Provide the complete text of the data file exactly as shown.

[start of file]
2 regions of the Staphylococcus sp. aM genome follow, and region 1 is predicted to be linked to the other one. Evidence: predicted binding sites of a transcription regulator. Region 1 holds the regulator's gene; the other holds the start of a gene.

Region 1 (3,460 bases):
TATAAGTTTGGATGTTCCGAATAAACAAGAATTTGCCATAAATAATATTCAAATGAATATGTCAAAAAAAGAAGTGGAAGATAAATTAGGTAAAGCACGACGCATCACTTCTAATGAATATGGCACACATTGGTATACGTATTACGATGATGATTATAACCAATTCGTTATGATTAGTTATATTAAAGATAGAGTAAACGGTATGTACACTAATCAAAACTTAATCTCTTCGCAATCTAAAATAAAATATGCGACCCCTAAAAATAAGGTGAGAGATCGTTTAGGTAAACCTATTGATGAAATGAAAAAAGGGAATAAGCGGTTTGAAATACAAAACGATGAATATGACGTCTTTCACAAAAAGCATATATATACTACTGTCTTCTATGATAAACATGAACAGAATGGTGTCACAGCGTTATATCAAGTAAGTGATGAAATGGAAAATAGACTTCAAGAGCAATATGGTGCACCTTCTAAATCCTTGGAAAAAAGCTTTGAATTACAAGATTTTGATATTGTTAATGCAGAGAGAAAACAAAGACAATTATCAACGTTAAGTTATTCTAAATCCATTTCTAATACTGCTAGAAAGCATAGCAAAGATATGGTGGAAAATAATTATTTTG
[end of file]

2 regions of the Staphylococcus sp. aM genome follow, and region 1 is predicted to be linked to the other one. Evidence: predicted binding sites of a transcription regulator. Region 1 holds the regulator's gene; the other holds the start of a gene.

Region 1 (3,460 bases):
TATAAGTTTGGATGTTCCGAATAAACAAGAATTTGCCATAAATAATATTCAAATGAATATGTCAAAAAAAGAAGTGGAAGATAAATTAGGTAAAGCACGACGCATCACTTCTAATGAATATGGCACACATTGGTATACGTATTACGATGATGATTATAACCAATTCGTTATGATTAGTTATATTAAAGATAGAGTAAACGGTATGTACACTAATCAAAACTTAATCTCTTCGCAATCTAAAATAAAATATGCGACCCCTAAAAATAAGGTGAGAGATCGTTTAGGTAAACCTATTGATGAAATGAAAAAAGGGAATAAGCGGTTTGAAATACAAAACGATGAATATGACGTCTTTCACAAAAAGCATATATATACTACTGTCTTCTATGATAAACATGAACAGAATGGTGTCACAGCGTTATATCAAGTAAGTGATGAAATGGAAAATAGACTTCAAGAGCAATATGGTGCACCTTCTAAATCCTTGGAAAAAAGCTTTGAATTACAAGATTTTGATATTGTTAATGCAGAGAGAAAACAAAGACAATTATCAACGTTAAGTTATTCTAAATCCATTTCTAATACTGCTAGAAAGCATAGCAAAGATATGGTGGAAAATAATTATTTTG